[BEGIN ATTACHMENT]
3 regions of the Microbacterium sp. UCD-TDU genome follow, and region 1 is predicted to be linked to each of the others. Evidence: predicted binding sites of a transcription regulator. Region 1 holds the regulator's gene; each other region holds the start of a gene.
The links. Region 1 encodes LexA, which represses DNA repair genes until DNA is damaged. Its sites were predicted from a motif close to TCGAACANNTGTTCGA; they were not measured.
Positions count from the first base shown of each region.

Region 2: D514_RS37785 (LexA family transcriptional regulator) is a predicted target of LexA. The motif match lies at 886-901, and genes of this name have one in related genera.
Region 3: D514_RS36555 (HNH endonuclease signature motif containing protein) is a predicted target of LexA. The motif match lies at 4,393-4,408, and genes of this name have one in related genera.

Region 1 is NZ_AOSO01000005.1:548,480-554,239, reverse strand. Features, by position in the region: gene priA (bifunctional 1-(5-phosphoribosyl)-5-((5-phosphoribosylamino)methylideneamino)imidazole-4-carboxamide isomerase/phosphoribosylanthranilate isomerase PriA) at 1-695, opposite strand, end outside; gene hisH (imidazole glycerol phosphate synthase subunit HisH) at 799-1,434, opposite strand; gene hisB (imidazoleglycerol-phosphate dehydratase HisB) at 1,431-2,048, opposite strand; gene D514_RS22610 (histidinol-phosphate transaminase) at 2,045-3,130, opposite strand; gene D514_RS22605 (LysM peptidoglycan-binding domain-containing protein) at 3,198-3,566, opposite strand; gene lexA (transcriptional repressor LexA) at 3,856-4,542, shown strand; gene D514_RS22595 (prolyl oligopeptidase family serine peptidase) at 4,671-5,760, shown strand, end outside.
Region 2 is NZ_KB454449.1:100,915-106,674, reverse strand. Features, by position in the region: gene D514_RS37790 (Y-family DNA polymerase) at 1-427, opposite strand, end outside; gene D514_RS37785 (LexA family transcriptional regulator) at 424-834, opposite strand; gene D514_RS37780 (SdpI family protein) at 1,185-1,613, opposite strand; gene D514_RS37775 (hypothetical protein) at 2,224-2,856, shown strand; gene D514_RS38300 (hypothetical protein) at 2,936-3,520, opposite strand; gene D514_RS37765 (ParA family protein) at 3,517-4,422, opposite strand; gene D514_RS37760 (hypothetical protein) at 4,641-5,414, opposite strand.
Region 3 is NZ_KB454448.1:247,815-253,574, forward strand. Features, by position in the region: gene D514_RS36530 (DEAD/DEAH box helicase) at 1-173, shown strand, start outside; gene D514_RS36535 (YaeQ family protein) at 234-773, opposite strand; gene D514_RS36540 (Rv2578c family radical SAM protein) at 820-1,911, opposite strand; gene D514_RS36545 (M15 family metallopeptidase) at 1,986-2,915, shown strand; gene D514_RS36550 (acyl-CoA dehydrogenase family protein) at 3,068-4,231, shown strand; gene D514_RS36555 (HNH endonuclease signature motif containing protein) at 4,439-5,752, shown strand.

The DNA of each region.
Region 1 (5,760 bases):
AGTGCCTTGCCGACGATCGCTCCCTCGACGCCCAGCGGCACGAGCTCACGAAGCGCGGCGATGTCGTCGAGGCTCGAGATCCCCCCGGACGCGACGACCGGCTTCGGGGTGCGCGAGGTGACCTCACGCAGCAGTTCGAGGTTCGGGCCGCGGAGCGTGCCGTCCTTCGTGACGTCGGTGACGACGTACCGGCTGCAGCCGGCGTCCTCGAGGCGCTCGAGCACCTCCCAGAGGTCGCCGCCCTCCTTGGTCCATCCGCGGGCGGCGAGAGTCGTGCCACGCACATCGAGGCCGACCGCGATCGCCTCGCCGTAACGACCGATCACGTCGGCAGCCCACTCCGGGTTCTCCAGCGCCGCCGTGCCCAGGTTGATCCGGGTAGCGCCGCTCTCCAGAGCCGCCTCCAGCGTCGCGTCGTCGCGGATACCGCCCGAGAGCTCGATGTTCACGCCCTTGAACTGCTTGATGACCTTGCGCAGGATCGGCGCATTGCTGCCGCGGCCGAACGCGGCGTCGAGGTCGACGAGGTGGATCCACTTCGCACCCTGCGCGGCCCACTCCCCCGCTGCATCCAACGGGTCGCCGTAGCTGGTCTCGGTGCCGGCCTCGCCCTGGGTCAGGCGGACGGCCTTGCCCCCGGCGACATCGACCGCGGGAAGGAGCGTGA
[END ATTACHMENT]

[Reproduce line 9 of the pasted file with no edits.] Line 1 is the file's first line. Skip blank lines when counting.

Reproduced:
The DNA of each region.